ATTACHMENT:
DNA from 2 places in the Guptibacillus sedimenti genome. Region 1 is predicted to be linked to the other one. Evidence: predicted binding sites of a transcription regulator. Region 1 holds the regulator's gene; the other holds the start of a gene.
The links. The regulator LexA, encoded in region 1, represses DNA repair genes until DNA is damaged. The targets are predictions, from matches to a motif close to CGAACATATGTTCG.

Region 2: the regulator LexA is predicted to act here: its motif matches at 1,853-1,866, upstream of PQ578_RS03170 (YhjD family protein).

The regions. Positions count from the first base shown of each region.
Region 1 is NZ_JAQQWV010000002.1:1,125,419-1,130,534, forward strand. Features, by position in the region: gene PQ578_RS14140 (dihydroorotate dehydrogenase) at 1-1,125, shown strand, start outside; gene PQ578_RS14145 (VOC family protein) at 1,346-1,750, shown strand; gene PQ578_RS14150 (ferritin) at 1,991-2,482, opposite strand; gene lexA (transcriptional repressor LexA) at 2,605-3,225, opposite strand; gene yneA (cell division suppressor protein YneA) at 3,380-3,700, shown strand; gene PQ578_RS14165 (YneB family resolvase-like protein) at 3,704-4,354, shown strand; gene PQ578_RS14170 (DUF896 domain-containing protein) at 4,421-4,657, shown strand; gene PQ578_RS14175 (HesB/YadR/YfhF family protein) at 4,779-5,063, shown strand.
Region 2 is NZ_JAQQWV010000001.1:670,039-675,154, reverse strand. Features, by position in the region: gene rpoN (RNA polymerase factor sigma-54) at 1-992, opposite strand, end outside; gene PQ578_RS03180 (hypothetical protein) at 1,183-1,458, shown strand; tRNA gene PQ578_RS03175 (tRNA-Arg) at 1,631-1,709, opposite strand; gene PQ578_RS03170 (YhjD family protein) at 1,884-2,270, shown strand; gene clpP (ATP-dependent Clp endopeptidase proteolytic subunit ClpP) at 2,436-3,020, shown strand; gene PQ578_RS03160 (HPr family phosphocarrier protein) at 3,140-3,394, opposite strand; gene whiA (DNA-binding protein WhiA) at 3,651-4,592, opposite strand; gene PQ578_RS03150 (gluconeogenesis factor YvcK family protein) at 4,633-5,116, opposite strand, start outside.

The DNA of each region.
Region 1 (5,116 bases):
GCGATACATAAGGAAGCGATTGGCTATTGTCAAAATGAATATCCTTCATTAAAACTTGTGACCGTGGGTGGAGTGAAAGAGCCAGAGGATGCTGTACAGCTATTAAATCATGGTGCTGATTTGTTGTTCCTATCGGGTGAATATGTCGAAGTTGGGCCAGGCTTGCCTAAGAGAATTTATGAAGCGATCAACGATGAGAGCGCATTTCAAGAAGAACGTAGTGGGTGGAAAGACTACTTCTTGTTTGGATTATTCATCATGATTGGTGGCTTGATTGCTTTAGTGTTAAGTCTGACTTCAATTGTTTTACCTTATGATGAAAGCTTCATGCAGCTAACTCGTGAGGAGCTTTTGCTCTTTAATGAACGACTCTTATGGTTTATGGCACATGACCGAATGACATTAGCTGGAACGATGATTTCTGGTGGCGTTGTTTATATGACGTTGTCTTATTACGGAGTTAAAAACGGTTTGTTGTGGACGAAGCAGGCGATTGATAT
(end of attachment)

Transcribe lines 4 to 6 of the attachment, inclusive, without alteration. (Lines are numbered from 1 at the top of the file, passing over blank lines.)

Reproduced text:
The regions. Positions count from the first base shown of each region.
Region 1 is NZ_JAQQWV010000002.1:1,125,419-1,130,534, forward strand. Features, by position in the region: gene PQ578_RS14140 (dihydroorotate dehydrogenase) at 1-1,125, shown strand, start outside; gene PQ578_RS14145 (VOC family protein) at 1,346-1,750, shown strand; gene PQ578_RS14150 (ferritin) at 1,991-2,482, opposite strand; gene lexA (transcriptional repressor LexA) at 2,605-3,225, opposite strand; gene yneA (cell division suppressor protein YneA) at 3,380-3,700, shown strand; gene PQ578_RS14165 (YneB family resolvase-like protein) at 3,704-4,354, shown strand; gene PQ578_RS14170 (DUF896 domain-containing protein) at 4,421-4,657, shown strand; gene PQ578_RS14175 (HesB/YadR/YfhF family protein) at 4,779-5,063, shown strand.
Region 2 is NZ_JAQQWV010000001.1:670,039-675,154, reverse strand. Features, by position in the region: gene rpoN (RNA polymerase factor sigma-54) at 1-992, opposite strand, end outside; gene PQ578_RS03180 (hypothetical protein) at 1,183-1,458, shown strand; tRNA gene PQ578_RS03175 (tRNA-Arg) at 1,631-1,709, opposite strand; gene PQ578_RS03170 (YhjD family protein) at 1,884-2,270, shown strand; gene clpP (ATP-dependent Clp endopeptidase proteolytic subunit ClpP) at 2,436-3,020, shown strand; gene PQ578_RS03160 (HPr family phosphocarrier protein) at 3,140-3,394, opposite strand; gene whiA (DNA-binding protein WhiA) at 3,651-4,592, opposite strand; gene PQ578_RS03150 (gluconeogenesis factor YvcK family protein) at 4,633-5,116, opposite strand, start outside.